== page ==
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Bhuleshwar - a Heritage Walk

"The resonance of tenple bells reverberates through the stillness of dawn. The milk vendor pedals his way through the labyrinth of lanes and by-lanes. The fragrance emanating from the piles of flowers stacked along the Phool-Galli permits the air. The crimson on the eastern horizon heralds the sunrise as Bhuleshwar stirs to life and prepares itself to turn a resigned enclave into a beehive of multifaceted activity as the day wears on" --A Tale of Native Towns of Mumbai (Bhuleshwar-Girgaum-Malabar Hill) by Jagdish Gandhi. 

Indeed Bhuleshwar is a sleepy enclave when we start our heritage walk with Khaki Tours but is completely different as the sun goes up and the day picks up pace. By the time we finish our walk and come back to the starting point, Bhuleshwar is unrecognisable. 

Shri Swaminarayan Temple, built in colonial architecture style. It's facade has similarities to what you can see in a French cathedral. The temple is encased by residential quarters.

Born as Ghanshyam Pandey in Ayodhya, Sahajanand Swami travelled all over before landing in Saurashtra. There, he united a heavily fragmented region and spread his teachings and created a binding force in Saurashtra. He was later given the title of Swaminarayan. This temple is the first Swaminarayan temple in Mumbai, before their fascination for marble took over. This temple was built, around 120 years ago, on a land that was donated by a Kutchi gentleman who demolished his own house and donated his land to build this temple.

A very interesting Hanuman idol inside the Swaminarayan temple, built in Nepali style. Notice the women under his feet. Usually, it's a male (Shani), but here you see a women (Panavti). By the way, there is a Panavti temple in Nepal where people go to remove their own panavti (bad luck)

An interesting Ganesh idol different from the ones we usually see

The tale of Sahajanand Swami who was born in Ayodhya and later travelled to- and lived in- Saurashtra, told in a comic strip as painted on the dome's ceiling of the Swaminarayan Temple.

The idols of Narayan and goddess Laxmi. Look at Laxmi closely; she is holding a diamond studded purse.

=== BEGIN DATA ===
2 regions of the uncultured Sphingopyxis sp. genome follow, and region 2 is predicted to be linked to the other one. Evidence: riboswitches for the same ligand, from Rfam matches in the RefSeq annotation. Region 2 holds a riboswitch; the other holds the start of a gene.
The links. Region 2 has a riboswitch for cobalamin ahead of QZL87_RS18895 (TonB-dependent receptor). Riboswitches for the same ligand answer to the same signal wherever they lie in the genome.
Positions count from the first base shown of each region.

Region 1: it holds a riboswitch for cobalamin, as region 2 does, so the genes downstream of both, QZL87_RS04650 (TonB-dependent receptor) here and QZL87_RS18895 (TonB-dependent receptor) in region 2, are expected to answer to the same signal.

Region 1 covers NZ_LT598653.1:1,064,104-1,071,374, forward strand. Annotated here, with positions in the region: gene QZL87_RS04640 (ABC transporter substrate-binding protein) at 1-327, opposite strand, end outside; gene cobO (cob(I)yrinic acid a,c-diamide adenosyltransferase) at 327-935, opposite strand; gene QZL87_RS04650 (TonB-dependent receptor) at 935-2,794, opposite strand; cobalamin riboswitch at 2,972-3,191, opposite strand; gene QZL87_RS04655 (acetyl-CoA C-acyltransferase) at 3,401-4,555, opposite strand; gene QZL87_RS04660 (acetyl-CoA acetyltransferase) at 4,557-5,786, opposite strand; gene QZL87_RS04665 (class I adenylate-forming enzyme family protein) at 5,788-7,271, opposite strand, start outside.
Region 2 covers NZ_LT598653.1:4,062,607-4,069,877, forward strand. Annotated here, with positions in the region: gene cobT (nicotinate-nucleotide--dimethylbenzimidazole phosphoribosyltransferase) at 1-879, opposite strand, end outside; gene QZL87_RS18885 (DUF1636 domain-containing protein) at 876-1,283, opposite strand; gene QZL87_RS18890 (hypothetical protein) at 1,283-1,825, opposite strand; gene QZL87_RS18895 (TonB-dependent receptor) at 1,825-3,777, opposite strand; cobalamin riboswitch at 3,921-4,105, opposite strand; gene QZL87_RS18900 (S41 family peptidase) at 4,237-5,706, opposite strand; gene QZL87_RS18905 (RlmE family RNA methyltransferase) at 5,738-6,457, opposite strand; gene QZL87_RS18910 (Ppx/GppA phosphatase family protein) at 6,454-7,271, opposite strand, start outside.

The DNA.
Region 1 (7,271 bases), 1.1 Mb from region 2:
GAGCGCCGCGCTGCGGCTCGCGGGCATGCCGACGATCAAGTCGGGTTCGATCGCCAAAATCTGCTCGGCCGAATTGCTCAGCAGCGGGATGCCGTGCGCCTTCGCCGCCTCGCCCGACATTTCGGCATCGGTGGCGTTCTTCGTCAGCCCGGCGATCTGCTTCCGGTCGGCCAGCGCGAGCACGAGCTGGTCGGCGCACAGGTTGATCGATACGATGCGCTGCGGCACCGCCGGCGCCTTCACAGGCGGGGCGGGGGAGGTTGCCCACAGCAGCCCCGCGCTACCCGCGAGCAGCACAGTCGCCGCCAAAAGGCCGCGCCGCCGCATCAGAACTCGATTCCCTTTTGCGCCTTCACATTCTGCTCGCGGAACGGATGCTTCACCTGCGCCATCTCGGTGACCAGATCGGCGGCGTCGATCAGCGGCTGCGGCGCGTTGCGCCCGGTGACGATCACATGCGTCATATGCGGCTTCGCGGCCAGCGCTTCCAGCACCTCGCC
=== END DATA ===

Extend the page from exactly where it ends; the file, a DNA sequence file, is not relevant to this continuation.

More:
A shop with an old-fashioned signage

This is one of the narrowest streets in Mumbai. It goes under a building and resembles a building entrance. But it is officially a street.

The Balaji Ramji temple, built in art deco style, the only Art Deco styled temple in the precinct. It is owned by the GSB temple trust, that also owns the Banganga tank, Walkeshwar temple and the Sitladevi temple at Mahim. The art deco styled Balaji Ramji temple. Such flooring can be seen in other art deco buildings like Eros Cinema

Bhuleshwar flower market

Panchmukhi Hanuman Temple. This temple is famous for the 5-headed Hanuman idol.

A unique Tulsi vrindavan where the lower part is open

Rameshwar Temple (notice the two monkeys at either side)

Bhuleshwar Temple

 A hindu temple in an islamic looking building, which has a star of David on it.

Inside the Krishna Pranani Temple; a lovely silver casket to collect donations

Raja Chhatrasal of Shri Krishn Pranami sect, a 400-year old Gujarati sect of Vaishnavism. He and his master Pran Nath, who headed the sect, took on Aurangzeb for his excesses on Hindus. Chhatrasal was Mastani's (of Bajirao Mastani) father.

A silver sculptor of a lady dressed in traditional Maharashtrian attire of a 9-year saree

The ceiling depicting Lord Krishna's dance inside the Krishna Pranani Temple

A carving- made with Indo-western influence- at one of the temples at Bhuleshwar. She is an apsara (angel) wearing a 9-yrd saree but look at the umbrella at the top which is a wester influence and also the mermaid look. This is a temple that honours artisans.

The Vishwakarma Temple; a unique temple devoted to Vishwakarma, a God of artisans and engineers. The only one of its kind in Mumbai. Above right: The dome's ceiling of the Vishwakarma Temple

The 10 incarnations of Vishnu painted in the dome's ceiling of the Vishwakarma Temple

The Sri Ram Mandir built in Gurjar-Mewada style, Kabutarkhana in Bhuleshwar. The feel is that of a typical Mewad palace.

The two main doors to the sanctum sanatorium depict Ramayana tales

A canon buried ages ago on the road

One of the country's oldest animal shelters. In 1830, there were Parsi dog riots. Back then, the Bombay government decided to kill stray dogs, many of whom happened to be pets of Parsi families. Parsis, who at that time constituted 7% of the city's population and dominate trade with the British, stopped food supplies  to the British as a mark of protest. The government finally gave in and asked Parsis to make an animal shelter. So in 1834, Motichand Amarchand (a Jain) and Sir Jamsetjee Jijibhoy came together and founded the Bombay Panjrapole. Now, it is dominated by Jain who come here to feed the animals as an act of kindness.

 The richly endowed Gir Cow bull. The bulls are really large

The city's only Sun Temple. It sits in the central courtyard surrounded by working . office quarters. The presiding deity, Surya Narayan, sits mounted in a chariot drawn by seven horses (each horse representing a day of the week) and piloted by Arun, the charioteer, is carved out from a single stone. The doors of the Sun Temple must face the east to get the first rays of the sun.

(Text referance: Bharat Gothoskar, A Tale of Native Towns of Mumbai, a book by Jagdish Gandhi and notes taken down by my friend Abhay Kukreti, a fellow Khaki-ite.)


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